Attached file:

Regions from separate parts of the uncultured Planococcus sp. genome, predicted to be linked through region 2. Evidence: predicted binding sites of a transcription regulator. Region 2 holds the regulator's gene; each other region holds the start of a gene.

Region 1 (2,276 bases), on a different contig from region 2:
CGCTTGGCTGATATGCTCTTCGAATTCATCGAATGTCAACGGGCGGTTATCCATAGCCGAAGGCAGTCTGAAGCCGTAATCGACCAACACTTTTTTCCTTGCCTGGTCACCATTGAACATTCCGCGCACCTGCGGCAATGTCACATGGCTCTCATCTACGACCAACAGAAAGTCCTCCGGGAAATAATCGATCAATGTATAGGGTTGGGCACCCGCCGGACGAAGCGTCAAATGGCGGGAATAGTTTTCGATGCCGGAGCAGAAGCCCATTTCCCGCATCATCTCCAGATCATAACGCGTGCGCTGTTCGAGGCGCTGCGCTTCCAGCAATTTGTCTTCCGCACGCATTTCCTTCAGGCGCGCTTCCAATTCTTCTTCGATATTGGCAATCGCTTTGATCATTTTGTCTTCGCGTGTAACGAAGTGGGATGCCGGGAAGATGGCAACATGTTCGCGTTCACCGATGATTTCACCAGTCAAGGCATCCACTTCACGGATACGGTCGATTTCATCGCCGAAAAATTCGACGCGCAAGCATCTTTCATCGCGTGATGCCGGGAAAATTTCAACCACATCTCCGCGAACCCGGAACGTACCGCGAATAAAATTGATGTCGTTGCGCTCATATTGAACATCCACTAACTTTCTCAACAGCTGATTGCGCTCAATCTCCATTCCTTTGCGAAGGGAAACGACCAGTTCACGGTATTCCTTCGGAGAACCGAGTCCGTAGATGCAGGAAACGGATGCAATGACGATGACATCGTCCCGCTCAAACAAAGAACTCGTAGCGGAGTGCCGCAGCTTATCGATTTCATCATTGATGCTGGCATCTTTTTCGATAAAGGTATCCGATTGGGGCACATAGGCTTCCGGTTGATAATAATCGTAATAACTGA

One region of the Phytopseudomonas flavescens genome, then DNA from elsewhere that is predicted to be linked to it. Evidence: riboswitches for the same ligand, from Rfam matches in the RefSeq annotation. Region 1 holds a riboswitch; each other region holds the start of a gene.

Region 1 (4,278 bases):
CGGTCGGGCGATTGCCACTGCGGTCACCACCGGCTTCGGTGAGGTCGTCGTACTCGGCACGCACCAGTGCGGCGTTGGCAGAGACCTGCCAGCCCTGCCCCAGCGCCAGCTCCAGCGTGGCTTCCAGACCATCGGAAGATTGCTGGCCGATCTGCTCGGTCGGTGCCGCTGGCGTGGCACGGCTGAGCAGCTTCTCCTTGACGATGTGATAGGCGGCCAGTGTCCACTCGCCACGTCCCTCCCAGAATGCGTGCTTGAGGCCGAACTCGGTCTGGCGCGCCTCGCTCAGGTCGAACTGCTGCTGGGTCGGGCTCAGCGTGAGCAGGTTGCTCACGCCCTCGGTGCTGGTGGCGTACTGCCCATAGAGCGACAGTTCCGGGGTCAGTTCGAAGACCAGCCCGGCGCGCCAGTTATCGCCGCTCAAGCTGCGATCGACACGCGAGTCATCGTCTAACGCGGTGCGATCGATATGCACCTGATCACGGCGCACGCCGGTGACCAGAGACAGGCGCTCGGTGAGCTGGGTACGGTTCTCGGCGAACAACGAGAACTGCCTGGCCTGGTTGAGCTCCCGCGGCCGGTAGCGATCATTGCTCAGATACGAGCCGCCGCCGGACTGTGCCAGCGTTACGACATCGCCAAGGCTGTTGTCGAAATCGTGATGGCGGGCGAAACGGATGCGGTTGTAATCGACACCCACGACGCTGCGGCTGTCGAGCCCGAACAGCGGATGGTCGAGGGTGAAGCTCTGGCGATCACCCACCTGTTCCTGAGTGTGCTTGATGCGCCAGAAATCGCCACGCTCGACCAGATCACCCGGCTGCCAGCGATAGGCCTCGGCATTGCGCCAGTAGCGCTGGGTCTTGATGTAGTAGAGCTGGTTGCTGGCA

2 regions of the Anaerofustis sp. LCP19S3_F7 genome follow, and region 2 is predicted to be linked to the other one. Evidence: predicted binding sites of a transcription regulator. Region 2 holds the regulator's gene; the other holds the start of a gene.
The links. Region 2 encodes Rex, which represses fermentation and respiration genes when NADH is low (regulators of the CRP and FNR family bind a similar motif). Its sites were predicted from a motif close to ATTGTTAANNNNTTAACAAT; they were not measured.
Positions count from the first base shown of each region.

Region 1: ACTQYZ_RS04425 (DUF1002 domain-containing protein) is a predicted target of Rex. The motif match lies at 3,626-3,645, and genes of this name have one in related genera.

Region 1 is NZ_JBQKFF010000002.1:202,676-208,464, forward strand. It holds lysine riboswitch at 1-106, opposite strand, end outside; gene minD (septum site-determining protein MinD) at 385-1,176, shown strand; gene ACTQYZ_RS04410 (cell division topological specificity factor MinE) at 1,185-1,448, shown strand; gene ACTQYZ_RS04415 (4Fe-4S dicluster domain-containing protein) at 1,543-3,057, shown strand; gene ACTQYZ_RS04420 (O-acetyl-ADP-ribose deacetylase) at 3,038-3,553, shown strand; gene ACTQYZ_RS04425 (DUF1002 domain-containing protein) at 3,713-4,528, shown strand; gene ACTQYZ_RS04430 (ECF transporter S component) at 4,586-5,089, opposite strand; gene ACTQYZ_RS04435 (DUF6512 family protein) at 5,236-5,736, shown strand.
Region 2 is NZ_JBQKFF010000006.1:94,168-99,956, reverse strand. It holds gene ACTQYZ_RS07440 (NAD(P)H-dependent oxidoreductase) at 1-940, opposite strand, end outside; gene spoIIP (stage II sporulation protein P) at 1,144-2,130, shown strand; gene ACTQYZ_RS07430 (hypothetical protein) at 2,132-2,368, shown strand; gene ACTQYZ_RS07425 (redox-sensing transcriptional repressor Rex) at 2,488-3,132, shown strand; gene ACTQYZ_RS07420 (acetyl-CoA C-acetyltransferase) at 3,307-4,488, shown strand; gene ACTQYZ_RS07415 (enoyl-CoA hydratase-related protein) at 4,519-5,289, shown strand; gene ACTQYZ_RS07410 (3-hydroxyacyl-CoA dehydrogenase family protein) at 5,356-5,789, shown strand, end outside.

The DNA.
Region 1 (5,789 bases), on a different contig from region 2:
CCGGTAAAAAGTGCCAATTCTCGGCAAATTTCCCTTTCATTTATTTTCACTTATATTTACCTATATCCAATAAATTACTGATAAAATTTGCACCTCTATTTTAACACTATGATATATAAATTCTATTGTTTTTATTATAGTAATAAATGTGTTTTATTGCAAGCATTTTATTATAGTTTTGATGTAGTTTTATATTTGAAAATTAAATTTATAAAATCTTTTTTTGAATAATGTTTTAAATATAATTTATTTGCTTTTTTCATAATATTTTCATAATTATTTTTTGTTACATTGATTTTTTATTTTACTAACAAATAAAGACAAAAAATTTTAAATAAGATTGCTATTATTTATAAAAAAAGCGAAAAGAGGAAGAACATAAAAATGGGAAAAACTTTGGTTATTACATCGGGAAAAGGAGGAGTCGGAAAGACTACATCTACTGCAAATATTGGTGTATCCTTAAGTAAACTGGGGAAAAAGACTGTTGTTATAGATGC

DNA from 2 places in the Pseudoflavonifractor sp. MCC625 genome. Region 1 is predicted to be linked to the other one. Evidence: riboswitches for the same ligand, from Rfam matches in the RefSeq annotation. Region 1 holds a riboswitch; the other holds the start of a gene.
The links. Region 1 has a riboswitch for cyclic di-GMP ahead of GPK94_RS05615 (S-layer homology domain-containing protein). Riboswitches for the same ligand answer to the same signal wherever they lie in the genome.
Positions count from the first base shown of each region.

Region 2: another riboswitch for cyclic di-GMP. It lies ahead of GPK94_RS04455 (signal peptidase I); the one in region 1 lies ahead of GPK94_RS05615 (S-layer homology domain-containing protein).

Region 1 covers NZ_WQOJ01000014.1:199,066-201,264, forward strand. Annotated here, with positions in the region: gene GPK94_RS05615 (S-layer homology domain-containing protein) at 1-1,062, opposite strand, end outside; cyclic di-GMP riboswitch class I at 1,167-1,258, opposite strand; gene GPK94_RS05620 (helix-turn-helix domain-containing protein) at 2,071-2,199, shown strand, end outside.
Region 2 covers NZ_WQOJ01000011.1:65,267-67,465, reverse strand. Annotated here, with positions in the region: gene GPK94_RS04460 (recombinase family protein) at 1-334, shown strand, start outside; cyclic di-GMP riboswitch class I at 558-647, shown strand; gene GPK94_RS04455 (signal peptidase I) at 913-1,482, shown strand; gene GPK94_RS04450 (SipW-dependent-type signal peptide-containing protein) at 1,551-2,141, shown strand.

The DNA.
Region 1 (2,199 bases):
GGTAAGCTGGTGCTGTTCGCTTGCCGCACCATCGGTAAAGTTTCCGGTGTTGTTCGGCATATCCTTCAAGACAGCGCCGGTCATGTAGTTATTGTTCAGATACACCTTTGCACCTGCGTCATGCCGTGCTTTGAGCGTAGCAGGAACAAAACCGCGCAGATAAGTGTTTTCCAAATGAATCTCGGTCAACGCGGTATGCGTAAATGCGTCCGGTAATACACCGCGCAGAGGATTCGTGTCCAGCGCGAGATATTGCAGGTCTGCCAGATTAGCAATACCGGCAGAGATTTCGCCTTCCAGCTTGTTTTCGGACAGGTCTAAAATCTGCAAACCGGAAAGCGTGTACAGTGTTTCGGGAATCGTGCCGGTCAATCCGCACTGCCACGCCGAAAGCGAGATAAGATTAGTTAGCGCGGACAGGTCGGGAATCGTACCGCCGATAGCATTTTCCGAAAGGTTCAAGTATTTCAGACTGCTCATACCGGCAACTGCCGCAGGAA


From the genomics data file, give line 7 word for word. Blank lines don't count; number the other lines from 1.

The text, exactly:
2 regions of the Anaerofustis sp. LCP19S3_F7 genome follow, and region 2 is predicted to be linked to the other one. Evidence: predicted binding sites of a transcription regulator. Region 2 holds the regulator's gene; the other holds the start of a gene.